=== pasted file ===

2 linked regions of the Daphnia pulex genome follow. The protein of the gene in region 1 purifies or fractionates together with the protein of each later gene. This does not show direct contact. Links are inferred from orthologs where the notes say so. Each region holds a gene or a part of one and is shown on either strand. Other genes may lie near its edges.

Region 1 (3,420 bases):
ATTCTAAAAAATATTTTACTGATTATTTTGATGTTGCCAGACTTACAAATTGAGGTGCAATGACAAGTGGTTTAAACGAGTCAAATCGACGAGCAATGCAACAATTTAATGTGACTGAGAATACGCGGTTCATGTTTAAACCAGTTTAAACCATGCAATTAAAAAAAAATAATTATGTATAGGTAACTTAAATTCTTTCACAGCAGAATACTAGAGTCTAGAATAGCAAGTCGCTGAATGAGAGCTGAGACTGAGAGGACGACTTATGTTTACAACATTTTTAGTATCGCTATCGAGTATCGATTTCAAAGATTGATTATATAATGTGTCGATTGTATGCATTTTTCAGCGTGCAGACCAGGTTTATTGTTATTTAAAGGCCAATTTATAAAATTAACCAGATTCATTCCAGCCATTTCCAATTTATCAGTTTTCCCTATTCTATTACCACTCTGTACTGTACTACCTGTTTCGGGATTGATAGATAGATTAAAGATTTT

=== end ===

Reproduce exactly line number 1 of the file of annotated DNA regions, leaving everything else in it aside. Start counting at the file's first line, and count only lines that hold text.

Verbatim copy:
2 linked regions of the Daphnia pulex genome follow. The protein of the gene in region 1 purifies or fractionates together with the protein of each later gene. This does not show direct contact. Links are inferred from orthologs where the notes say so. Each region holds a gene or a part of one and is shown on either strand. Other genes may lie near its edges.